News: US Army Reserve Soldiers, Canadian Forces Build Rapport
By Cadet William Cynecki
HAPPY VALLEY-GOOSE BAY, Canada – More than 300 U.S. Army Reserve Soldiers from the 980th Engineer Battalion, located in Austin, Texas, touch down on 5 Wing Goose Bay’s soil to conduct Operation Northern Frontier, a mission that will not only build bridges and roads but also rapport with one of America’s closest allies.
“It’s important to actually come to Goose Bay and work with [Canada’s] military and contractors,” explained Capt. Michael Davis, the plans officer for the 980th Engineer Battalion and resident of Austin, Texas. “This way we really get to know the Canadians as a people and discover our differences and vast similarities, firsthand.”
Capt. Raoul Tremblay, a Royal Canadian Air Force construction engineer with 5 Wing Goose Bay, agrees.
“We’re always going to be working as a coalition force, so it just makes sense that we train together and familiarize with each other before deploying,” said Tremblay.
Tremblay and Davis were key components to this mission’s year-long planning process. The two took advantage of their experience in multinational operations to make this collaborative training a success.
"Seeing the results after a year’s worth of planning was the best experience ever,” remarked Tremblay.
“One of the things I like about the American military is the way they take care of their Soldiers, It’s something that I picked up and apply today,” added Tremblay.
Tremblay was given a coin by a Canadian general for his role in planning and organizing this mission and he decided to give his coin to an American Soldier whom he observed with an outstanding work ethic.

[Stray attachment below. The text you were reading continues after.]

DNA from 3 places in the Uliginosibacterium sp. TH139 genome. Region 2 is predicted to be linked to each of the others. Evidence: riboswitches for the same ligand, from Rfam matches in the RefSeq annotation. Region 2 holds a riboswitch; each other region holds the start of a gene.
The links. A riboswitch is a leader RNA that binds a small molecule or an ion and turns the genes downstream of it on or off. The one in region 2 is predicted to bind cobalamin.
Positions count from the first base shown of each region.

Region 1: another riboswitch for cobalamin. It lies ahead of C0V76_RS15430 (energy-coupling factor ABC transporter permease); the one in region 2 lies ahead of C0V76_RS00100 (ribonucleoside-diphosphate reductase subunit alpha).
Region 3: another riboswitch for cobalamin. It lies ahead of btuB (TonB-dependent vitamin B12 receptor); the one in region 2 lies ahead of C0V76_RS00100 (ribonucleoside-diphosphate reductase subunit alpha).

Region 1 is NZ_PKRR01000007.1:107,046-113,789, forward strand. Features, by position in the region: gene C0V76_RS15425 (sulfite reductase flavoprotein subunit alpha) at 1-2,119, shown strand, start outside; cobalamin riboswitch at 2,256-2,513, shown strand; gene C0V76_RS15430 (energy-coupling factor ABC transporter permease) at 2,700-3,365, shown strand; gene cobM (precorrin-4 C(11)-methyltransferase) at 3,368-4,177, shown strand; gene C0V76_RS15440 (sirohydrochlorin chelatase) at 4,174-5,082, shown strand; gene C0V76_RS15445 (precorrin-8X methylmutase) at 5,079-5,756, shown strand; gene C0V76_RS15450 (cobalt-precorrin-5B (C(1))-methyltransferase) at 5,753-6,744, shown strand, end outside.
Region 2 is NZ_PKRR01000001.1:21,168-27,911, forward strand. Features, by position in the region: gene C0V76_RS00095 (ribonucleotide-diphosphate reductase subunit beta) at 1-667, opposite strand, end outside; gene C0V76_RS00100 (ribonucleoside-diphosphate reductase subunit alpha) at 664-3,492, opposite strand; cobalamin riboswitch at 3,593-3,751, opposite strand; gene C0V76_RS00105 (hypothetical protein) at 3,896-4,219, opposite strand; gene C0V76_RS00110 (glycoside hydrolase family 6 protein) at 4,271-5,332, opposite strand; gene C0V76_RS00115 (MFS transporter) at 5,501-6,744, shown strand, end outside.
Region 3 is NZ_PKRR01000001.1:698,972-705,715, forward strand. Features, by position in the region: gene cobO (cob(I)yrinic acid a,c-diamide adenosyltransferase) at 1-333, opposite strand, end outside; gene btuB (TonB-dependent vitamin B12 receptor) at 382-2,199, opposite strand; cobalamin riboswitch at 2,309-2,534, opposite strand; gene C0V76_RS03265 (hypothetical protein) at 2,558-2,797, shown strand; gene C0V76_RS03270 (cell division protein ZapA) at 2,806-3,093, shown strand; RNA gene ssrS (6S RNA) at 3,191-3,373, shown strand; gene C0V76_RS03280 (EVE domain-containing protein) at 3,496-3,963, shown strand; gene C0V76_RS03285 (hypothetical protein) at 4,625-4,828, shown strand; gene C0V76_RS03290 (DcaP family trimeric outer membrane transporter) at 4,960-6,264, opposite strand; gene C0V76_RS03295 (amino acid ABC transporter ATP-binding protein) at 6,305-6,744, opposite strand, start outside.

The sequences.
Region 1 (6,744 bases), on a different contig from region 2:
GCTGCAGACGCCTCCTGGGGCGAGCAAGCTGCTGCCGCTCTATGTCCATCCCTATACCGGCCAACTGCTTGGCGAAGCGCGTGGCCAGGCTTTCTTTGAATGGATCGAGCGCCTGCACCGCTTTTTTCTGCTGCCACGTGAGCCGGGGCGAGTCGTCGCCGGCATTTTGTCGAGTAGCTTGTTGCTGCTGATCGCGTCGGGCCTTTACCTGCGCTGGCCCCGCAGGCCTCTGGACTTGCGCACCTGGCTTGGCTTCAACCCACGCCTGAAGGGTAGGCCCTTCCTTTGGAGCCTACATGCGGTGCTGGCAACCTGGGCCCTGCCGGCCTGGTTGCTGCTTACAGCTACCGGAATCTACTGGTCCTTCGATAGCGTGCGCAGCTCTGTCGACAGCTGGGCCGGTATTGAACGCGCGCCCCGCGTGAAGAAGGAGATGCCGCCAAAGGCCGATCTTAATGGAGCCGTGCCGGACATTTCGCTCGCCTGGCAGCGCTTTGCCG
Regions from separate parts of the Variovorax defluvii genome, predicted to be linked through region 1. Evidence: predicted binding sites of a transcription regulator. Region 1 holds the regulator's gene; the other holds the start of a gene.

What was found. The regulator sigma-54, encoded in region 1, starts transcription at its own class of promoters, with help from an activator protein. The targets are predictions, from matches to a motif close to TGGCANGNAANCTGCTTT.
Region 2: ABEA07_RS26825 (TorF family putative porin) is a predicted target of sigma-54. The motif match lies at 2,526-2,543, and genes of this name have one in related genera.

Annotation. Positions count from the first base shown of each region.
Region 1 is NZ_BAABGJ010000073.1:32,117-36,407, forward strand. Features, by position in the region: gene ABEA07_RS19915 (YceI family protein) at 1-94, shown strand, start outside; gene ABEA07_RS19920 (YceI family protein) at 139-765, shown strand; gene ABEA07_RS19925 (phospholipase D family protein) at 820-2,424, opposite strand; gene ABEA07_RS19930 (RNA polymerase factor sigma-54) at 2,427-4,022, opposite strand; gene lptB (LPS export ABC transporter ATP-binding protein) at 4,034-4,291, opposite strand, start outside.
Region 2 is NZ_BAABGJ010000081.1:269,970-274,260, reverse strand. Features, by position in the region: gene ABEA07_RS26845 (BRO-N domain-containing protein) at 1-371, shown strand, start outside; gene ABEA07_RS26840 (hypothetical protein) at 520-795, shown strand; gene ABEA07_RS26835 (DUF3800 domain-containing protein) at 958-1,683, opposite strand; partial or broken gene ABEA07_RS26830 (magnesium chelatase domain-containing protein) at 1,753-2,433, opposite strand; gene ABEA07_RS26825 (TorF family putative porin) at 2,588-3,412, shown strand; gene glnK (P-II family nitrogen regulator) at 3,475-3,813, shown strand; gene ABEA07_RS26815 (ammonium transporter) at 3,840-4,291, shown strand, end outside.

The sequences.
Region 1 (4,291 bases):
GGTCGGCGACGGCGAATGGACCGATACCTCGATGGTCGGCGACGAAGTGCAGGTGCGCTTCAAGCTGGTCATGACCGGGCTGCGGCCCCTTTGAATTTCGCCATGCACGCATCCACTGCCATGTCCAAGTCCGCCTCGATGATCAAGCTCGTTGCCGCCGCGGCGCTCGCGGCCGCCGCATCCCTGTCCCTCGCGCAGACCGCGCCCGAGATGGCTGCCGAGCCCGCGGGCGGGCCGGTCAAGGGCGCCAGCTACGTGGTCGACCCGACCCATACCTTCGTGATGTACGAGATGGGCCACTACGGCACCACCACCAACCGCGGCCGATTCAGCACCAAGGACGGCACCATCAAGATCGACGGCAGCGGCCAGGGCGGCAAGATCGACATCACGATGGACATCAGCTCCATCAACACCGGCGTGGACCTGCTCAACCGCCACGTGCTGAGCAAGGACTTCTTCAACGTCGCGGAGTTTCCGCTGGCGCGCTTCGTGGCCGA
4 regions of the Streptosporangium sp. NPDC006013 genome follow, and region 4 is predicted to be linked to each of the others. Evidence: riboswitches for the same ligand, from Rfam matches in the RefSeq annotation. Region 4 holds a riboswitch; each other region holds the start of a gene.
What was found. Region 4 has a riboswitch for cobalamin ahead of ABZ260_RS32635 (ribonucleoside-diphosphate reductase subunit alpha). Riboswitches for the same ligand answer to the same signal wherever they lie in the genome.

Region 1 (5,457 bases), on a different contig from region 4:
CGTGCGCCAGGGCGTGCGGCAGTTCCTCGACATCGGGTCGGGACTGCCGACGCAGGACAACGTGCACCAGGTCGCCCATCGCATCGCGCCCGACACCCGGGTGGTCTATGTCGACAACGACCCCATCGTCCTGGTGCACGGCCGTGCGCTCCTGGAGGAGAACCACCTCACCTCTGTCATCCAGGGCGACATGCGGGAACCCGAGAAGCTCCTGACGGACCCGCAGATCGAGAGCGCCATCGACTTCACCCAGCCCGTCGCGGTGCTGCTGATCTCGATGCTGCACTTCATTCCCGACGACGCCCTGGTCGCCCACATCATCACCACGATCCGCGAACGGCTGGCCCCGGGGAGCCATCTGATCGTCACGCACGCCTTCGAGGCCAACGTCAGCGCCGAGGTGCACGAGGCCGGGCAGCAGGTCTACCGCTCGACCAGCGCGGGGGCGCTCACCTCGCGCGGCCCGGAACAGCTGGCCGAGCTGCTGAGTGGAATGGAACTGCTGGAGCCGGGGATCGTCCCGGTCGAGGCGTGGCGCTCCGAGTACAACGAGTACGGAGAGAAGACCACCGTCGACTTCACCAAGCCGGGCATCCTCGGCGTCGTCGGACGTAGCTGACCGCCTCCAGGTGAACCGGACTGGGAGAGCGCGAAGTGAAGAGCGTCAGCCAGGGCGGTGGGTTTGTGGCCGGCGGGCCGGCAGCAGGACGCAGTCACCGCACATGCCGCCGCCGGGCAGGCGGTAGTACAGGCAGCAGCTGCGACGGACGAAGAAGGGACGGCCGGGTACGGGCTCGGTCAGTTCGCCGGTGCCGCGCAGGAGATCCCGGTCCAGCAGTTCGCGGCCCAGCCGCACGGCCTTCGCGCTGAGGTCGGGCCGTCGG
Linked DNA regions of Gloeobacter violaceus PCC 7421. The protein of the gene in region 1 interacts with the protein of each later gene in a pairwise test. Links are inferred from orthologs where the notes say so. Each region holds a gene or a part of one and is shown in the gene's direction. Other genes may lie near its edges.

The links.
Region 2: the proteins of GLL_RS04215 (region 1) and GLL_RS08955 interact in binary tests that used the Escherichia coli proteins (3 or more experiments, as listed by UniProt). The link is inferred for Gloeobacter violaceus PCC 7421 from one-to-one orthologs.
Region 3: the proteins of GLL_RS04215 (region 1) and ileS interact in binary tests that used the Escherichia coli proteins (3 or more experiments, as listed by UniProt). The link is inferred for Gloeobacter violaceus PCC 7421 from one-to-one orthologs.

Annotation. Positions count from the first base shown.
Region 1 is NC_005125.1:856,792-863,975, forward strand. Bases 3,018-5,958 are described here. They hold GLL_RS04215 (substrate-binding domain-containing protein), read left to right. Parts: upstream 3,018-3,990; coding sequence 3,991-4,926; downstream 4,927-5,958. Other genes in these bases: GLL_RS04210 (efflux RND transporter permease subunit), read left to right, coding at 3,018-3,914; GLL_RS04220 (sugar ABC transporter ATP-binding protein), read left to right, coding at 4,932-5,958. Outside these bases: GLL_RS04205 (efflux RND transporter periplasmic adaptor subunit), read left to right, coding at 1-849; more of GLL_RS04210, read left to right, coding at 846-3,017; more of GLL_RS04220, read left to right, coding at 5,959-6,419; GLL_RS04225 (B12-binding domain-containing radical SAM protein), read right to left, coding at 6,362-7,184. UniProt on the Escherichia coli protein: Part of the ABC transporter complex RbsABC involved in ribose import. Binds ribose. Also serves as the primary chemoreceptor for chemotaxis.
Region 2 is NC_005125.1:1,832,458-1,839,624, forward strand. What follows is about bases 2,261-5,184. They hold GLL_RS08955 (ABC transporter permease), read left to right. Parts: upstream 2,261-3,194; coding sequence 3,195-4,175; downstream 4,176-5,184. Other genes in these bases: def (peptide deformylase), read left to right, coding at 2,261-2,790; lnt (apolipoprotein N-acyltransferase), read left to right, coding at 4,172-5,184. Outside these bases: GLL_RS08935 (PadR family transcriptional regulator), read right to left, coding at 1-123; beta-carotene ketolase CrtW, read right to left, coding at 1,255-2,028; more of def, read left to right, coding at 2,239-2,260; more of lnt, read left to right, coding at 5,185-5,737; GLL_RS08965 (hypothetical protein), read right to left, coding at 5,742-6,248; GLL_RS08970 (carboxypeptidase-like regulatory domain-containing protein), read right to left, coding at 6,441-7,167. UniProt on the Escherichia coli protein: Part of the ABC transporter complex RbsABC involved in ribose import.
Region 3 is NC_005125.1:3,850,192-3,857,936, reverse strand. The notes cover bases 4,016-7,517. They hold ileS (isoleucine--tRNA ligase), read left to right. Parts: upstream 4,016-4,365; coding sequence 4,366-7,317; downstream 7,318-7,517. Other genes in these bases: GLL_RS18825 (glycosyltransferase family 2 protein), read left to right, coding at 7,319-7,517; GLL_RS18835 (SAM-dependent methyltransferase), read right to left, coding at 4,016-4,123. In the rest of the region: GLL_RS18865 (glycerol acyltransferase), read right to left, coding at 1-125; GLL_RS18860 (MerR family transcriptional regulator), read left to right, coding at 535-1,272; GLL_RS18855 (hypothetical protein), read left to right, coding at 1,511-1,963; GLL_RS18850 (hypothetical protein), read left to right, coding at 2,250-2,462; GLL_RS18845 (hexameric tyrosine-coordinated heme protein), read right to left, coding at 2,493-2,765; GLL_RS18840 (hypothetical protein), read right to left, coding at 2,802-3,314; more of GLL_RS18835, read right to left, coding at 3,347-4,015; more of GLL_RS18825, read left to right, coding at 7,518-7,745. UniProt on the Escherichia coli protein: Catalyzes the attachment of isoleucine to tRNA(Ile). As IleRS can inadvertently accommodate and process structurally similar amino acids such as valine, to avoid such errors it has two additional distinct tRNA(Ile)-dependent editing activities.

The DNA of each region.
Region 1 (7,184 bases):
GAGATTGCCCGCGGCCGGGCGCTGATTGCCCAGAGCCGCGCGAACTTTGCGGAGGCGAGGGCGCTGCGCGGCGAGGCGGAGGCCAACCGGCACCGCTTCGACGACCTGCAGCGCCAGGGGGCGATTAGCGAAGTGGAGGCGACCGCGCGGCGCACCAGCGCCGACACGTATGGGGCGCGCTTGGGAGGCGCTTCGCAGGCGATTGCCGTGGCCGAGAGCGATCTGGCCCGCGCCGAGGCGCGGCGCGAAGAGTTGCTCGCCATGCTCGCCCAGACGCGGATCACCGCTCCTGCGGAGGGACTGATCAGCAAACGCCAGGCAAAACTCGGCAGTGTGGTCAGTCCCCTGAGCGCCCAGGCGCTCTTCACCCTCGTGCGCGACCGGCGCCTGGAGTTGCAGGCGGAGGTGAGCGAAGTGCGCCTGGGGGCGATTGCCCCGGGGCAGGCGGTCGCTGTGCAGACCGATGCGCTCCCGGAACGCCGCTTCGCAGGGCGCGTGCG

According to usmilitary.com, challenge coins have a rich history in the American military, which the Canadian Forces later adopted.
In both militaries, commanders present the coins to members of the unit who are deserving of recognition for special achievement.
“When I was going to the different sites I saw a private who was working extremely hard and I wanted her work to be recognized, so I gave her my engineer coin,” said Tremblay. “You have to be willing to give up things that you care about for the people you care for,” he added.
The U.S. Soldiers felt 5 Wing Goose Bay's hospitality.
“[The Canadians] have bent over backwards and provided us with tremendous support,” said Davis. “They bring to the table a great fighter and partner,” he added.
The 980th Engineer Battalion falls under the 416th Theatre Engineer Command (TEC), the higher command that tasked them with Operation Northern Frontier.
“It would be nice to see the support from the 416th continue on. Operation Northern Frontier stands as a 2-year agreement and we hope that the higher command will actually support this adventure of a partnership for the long term,” said Tremblay.
According to curator of the Labrador Military Museum and Canadian Sgt. (retired), Max Peddle, Operation Northern Frontier has brought the largest presence of American troops to Goose Bay since 1990… but American presence here dates back even further.
“President Franklin Roosevelt’s son, a captain by the name of Elliot Roosevelt, was one of the surveyors to find Goose Bay,” said Peddle recalling the July 1, 1941 discovery.
The strategically located flat land that Roosevelt helped to discover, soon would serve as a major transportation hub for military aircrafts traveling across the Atlantic during World War II.
After the airfield and buildings were quickly constructed, the population of the new base boomed.
“At one point there were over 25,000 Americans here and Goose Bay was the second busiest airport in the world,” said Peddle who was happy to see American uniforms back in Goose Bay.
During his 42 years of service for the Canadian Forces, Peddle had trained and fought with many different nations including the Finns, Polish, Americans and Austrians.
“We come together and we make it work,” said Peddle.
Peddle’s words bear truth through history and can be used to describe America’s ongoing missions, including Operation Northern Frontier.